The question of non standard form


METU Journal of the Faculty of Architecture, vol.25, no.2, pp.171-183, 2008 (AHCI) identifier identifier

  • Publication Type: Article / Article
  • Volume: 25 Issue: 2
  • Publication Date: 2008
  • Journal Name: METU Journal of the Faculty of Architecture
  • Journal Indexes: Arts and Humanities Citation Index (AHCI)
  • Page Numbers: pp.171-183
  • Keywords: non standard, organic, formal processes, formalism, intuitionism
  • Middle East Technical University Affiliated: Yes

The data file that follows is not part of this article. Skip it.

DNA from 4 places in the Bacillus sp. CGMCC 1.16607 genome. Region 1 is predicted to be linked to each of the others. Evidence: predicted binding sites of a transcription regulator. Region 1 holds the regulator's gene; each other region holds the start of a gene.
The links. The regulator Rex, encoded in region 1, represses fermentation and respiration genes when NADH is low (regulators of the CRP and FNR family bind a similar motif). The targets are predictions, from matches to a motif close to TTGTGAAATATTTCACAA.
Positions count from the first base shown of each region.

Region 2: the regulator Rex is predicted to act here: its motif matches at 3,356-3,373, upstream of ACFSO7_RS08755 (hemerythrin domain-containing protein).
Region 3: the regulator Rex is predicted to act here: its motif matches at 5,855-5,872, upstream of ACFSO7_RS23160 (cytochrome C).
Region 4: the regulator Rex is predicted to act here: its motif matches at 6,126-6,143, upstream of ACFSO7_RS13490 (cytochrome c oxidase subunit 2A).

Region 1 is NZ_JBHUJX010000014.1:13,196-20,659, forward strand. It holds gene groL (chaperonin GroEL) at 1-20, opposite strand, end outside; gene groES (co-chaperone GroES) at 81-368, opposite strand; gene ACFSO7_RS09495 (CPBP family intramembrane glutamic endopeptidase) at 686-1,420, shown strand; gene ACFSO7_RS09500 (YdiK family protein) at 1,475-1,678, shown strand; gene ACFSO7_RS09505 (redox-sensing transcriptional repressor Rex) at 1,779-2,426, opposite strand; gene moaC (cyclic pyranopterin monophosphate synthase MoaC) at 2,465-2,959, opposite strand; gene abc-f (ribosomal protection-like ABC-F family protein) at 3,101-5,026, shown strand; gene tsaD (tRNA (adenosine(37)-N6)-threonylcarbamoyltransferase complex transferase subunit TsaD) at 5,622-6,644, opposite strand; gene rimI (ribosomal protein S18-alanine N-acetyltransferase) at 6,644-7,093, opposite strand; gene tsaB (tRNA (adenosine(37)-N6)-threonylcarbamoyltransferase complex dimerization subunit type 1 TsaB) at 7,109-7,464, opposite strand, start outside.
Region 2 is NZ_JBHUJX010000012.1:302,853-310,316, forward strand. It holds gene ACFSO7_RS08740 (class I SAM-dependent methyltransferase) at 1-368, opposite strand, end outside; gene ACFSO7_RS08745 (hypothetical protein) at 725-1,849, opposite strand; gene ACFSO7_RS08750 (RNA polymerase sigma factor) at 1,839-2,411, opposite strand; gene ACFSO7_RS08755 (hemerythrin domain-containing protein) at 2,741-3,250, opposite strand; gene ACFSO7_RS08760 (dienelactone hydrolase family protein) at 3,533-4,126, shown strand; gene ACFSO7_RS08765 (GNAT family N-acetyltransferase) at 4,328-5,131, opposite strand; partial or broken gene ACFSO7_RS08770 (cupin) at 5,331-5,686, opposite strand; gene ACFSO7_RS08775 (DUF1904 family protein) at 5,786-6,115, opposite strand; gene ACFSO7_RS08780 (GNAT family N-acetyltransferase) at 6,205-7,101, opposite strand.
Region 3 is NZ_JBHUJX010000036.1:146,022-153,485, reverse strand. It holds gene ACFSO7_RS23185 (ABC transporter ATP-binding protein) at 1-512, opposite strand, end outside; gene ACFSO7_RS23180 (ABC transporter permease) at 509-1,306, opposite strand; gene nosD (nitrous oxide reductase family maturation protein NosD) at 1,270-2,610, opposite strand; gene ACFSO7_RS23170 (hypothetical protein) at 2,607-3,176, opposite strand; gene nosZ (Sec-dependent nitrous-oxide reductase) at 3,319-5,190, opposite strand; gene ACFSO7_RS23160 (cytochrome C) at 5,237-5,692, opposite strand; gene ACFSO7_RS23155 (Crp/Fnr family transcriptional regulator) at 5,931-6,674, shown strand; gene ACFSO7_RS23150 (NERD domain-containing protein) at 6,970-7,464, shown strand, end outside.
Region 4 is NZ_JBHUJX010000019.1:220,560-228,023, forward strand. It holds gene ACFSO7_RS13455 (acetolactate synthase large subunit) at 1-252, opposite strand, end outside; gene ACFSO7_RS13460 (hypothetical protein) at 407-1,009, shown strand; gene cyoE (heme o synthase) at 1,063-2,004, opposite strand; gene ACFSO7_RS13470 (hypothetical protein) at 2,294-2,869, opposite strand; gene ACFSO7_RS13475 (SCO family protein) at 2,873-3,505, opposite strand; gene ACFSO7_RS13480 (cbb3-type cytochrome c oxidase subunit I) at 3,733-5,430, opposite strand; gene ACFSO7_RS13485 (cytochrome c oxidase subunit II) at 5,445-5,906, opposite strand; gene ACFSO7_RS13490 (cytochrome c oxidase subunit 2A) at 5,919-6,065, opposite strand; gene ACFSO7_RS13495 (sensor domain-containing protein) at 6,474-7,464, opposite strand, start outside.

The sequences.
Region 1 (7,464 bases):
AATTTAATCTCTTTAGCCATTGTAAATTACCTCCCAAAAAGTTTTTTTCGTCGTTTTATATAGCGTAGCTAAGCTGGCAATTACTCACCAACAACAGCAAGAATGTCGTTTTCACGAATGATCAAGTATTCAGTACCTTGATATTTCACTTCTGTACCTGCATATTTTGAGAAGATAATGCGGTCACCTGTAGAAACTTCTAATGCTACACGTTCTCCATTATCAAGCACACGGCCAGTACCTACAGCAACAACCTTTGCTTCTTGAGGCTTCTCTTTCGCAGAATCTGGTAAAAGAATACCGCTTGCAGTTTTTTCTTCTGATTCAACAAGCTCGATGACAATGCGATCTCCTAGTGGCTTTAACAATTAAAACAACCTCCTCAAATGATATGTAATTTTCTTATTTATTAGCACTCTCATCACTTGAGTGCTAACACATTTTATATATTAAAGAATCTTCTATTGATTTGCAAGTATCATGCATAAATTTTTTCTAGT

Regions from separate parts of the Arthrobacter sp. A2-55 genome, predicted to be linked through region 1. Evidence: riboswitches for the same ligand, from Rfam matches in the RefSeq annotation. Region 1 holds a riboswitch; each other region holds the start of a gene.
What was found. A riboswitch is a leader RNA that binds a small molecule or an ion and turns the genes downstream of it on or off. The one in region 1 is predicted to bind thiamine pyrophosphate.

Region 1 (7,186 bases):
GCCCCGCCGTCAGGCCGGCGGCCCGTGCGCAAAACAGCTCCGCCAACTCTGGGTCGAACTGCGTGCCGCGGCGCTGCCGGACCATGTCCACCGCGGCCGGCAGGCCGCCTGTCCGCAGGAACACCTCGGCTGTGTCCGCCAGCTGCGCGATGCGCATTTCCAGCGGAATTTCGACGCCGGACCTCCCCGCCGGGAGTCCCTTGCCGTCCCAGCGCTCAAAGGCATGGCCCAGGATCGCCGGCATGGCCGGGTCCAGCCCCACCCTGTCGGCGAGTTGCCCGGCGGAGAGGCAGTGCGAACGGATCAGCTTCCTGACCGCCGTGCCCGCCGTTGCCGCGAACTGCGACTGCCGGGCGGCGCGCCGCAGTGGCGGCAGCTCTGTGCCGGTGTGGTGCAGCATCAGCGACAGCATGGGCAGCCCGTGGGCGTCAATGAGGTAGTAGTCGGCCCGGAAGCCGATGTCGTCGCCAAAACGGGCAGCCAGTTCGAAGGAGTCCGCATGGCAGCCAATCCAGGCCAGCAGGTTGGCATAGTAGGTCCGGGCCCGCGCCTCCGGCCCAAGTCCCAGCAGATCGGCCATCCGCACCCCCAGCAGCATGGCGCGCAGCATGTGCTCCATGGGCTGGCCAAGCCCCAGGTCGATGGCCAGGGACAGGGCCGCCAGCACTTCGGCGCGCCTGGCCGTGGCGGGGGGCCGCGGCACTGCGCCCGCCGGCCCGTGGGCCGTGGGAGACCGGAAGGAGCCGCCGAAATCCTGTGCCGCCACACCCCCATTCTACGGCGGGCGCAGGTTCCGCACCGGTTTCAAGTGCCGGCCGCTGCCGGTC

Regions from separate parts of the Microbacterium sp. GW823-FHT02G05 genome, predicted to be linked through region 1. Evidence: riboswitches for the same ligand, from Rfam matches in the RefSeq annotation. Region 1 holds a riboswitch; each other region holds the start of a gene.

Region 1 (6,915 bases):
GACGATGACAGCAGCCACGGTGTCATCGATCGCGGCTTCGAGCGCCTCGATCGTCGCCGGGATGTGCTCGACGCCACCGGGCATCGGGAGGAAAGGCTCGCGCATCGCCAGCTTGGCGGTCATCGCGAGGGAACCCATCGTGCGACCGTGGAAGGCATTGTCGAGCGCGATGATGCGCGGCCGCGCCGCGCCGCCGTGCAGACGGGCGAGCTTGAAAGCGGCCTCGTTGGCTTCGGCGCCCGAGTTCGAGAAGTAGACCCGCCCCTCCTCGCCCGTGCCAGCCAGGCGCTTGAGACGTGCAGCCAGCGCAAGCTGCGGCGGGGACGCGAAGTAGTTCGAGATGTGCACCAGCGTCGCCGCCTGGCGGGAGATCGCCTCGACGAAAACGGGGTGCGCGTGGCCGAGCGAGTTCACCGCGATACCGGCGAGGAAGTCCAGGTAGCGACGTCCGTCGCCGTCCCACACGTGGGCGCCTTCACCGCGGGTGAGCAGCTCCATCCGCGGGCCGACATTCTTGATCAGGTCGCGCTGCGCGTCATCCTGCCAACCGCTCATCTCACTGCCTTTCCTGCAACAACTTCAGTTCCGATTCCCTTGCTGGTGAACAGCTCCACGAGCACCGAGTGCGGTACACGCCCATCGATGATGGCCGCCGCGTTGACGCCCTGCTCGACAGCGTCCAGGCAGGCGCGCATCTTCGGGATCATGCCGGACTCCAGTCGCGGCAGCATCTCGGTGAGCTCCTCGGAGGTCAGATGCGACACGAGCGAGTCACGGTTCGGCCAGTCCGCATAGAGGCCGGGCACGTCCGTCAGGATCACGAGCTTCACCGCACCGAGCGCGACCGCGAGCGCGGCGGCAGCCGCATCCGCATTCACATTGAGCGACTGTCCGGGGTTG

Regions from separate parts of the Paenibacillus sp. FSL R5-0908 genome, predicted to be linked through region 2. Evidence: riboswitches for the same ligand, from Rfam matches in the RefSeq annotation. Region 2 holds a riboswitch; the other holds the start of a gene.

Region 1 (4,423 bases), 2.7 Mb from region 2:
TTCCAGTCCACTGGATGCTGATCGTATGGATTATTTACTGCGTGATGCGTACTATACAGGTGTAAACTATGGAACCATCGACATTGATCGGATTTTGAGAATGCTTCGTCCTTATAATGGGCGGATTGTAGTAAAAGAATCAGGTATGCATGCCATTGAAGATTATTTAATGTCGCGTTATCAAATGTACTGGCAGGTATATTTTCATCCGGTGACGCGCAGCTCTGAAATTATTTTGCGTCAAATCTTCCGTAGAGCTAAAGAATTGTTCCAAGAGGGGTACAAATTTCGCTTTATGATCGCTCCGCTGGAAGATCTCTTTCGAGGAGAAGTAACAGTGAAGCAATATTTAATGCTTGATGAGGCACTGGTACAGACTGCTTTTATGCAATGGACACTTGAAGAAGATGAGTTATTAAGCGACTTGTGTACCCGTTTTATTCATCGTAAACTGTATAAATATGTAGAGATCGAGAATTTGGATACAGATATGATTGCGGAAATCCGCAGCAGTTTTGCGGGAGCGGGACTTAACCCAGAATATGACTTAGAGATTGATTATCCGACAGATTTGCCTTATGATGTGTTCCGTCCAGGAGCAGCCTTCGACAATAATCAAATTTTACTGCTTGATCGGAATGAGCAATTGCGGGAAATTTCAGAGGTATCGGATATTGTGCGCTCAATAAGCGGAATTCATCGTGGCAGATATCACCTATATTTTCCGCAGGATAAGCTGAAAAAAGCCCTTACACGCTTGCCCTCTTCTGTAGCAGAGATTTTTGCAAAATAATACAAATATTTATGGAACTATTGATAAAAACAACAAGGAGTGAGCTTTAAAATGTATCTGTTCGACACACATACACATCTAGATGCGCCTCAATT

Originally written as a curatorial essay for the international architectural exhibition "Non Standard Architectures" at the Centre Pompidou, Paris (2002-2003), this paper discusses the formal and epistemic implications of the advent of this new paradigm (1). The non standard inscribes itself within the realm of contemporary architectural experimentations making extensive use of recent computational design technologies and its formal catalogue is marked by highly complex dynamic forms that indicate a revival of the organic tradition. The paper recasts this recent organicism in historical continuity with the early modern organic tradition, in order to highlight and reassess this formal tradition resurfacing today. Early modernist and non standard instances of the organic lineage show a remarkable formal reminiscence which conceals however significant epistemological, perceptual, geometric/mathematical and technological distinctions. The paper discusses this reminiscence in terms of a powerful 'gestalt switch' which is both perceptual and epistemic. The modernist mechanic-organic debate is hence revisited in terms of a basic epistemological distinction which invariably associates intelligibility in formal processes with stability and identity, as displayed in typical, standardized forms, while organic formal processes are defined as individualistic, subjectivist, intuitionist processes that escape systematic analysis and rationalization. The debate invariably records a negative anchorage of the organic in modernist thinking, as a counter-modern instrument denouncing mechanic normativity or standardization.